Under such a condition of affairs, with deception practiced upon him at every turn, and the records of the bank's transactions wholly unreliable, it was absolutely impossible for the examiner to determine the true condition of this bank during its active existence, and it was months after the association had been placed in the hands of a receiver before the extent of its liabilities on rediscounted paper could be definitely ascertained, and then only through the slow process of awaiting the filing and proving of claims of creditors.
Many of the notes found in the bank were later proven to be forgeries when presented by the receiver for collection, and a number of those that were genuine were claimed by the makers to have been paid at maturity, but were carelessly left in the bank after payment, thus demonstrating the loose methods which prevailed, not only on the part of the bank in the conduct of its business but by some of its customers in their dealings with the institution.
Much of the rediscounted paper that was not forged was in the names of makers who were financially irresponsible and consequently was uncollectible.
As is usual in such cases, the examiner and the Comptroller were severely criticised and censured for not discovering during the active existence of this bank the conditions which were disclosed subsequent to its closing, and the Comptroller was charged with having a knowledge of these facts for months before he took possession of the association.
Mr. Ridgely was Comptroller at the time and the criticisms referred to were directed against him. It was charged editorially by some of the newspapers that the bank was permitted to continue in business long after it was known by the Comptroller to be in a most unsatisfactory condition, in order to subserve the interests of some of the officials of the bank who were candidates for political office at the approaching election. Allegations of this character and of a similar nature are usually without any foundation in fact, and display the ignorance or malice of those responsible for them.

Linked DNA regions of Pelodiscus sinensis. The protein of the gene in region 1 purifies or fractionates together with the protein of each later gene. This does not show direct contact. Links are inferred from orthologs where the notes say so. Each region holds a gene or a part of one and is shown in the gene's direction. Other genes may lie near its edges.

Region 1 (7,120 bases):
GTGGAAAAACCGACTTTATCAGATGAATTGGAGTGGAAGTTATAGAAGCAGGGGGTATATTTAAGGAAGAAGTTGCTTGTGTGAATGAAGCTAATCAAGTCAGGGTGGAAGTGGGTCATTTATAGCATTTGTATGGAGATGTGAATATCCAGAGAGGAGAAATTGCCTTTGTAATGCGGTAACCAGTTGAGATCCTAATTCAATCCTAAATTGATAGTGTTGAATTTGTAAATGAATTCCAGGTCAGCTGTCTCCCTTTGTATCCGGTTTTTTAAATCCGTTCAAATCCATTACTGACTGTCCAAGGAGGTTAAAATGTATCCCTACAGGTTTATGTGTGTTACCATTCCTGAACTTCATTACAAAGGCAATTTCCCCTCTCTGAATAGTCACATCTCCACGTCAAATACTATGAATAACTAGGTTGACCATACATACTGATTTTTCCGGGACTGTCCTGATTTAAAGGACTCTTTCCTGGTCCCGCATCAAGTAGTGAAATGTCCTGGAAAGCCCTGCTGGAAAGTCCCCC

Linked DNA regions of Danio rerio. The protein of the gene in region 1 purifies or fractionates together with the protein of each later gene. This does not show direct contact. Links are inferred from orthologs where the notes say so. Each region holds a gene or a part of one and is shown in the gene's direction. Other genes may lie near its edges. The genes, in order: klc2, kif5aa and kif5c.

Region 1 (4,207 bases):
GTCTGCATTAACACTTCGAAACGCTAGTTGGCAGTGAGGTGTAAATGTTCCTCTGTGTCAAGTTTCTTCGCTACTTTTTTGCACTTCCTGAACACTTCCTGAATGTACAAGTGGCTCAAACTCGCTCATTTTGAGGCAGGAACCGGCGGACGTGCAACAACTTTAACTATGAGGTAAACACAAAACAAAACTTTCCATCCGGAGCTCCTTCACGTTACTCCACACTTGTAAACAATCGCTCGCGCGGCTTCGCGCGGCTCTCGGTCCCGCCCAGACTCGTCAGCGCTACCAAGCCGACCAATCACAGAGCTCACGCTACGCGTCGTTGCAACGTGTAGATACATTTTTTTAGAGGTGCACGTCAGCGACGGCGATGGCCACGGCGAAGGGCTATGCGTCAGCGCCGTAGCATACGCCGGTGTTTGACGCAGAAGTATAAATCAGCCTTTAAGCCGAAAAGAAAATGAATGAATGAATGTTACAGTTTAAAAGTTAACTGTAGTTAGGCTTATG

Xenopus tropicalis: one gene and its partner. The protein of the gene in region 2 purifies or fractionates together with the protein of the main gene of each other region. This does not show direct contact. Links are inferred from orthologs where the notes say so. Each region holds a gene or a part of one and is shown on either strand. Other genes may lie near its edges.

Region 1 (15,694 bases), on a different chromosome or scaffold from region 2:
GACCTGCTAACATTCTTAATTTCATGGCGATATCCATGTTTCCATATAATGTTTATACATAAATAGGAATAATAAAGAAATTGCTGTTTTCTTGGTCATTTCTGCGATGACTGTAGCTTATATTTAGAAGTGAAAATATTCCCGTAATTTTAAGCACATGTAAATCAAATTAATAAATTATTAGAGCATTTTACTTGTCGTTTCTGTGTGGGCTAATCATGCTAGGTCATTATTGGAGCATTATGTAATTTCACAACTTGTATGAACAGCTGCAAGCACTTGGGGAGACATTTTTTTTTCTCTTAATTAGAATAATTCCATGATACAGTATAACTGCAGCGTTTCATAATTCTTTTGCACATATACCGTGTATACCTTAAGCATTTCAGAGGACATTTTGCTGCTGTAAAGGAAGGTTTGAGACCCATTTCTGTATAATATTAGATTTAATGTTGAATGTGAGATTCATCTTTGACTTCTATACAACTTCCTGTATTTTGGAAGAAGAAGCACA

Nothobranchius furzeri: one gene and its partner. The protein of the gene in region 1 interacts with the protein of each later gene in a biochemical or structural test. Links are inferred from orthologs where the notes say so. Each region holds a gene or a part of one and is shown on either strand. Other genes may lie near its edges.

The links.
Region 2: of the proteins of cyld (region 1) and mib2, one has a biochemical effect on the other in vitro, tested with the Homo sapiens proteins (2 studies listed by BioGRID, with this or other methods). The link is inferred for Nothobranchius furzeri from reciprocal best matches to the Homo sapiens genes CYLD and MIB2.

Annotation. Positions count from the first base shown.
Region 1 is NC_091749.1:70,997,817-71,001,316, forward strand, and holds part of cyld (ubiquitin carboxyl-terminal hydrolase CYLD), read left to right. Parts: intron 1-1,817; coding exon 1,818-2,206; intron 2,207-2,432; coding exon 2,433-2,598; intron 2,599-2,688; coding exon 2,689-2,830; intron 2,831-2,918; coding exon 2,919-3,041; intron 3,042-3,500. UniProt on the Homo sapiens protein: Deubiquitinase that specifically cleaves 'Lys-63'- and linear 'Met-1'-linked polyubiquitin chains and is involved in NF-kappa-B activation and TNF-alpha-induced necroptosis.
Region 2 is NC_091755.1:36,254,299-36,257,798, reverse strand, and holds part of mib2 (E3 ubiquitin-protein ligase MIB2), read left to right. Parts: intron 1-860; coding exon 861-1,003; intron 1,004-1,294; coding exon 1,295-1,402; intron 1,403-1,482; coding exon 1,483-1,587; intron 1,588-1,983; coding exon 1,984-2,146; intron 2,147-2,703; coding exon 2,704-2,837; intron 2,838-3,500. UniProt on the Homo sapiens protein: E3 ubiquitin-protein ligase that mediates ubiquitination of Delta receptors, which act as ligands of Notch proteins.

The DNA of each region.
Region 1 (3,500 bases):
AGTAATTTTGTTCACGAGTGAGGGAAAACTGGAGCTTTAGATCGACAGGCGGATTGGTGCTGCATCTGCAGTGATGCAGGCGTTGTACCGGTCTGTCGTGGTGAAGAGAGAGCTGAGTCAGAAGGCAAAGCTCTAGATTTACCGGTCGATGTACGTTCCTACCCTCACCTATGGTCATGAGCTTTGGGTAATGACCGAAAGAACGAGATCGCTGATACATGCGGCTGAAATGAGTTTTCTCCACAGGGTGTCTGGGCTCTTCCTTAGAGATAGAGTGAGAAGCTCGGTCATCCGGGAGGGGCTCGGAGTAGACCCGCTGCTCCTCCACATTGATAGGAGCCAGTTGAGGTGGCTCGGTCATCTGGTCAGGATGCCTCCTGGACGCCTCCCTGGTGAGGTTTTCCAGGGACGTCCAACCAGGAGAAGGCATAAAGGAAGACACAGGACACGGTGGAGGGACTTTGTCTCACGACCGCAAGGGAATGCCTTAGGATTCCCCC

Whenever a national bank fails, no matter from what cause, the examiner and the administrative officials charged with the duty of supervising the banks are criticised with more or less severity by the press and the public in general and by the depositors and stockholders of the failed institution in particular. The examiner is usually held responsible for not promptly discovering and reporting the unsatisfactory conditions which led to the failure, or administrative officials are censured for undue leniency, while, as a rule, the facts are that there was neither negligence nor incompetency on the part of the examiner nor undue forbearance on the part of the supervising officials. As before stated, sincere and intelligent criticism of the manner in which public officials discharge their duties are generally wholesome and productive of beneficial results, but erroneous criticism is not only harmful in its effect but is unjust to those against whom it is directed, and when applied to bank examiners or to those charged with the administration of the banking laws, is generally based upon ignorance or misconception of the law, or the facts, or both, and is therefore misleading and accomplishes no good purpose. Bank examiners are not infallible, and they do not always discover and size up a condition as it really exists, but instances of this kind are the exceptions and not the rule. Their estimates as to the real condition of a bank are generally reasonably accurate. Their powers are limited. They may suggest where they have no authority to direct, and if their advice or suggestions were followed by bank officers they would always be found to be on the side of safety and in the interest of good banking.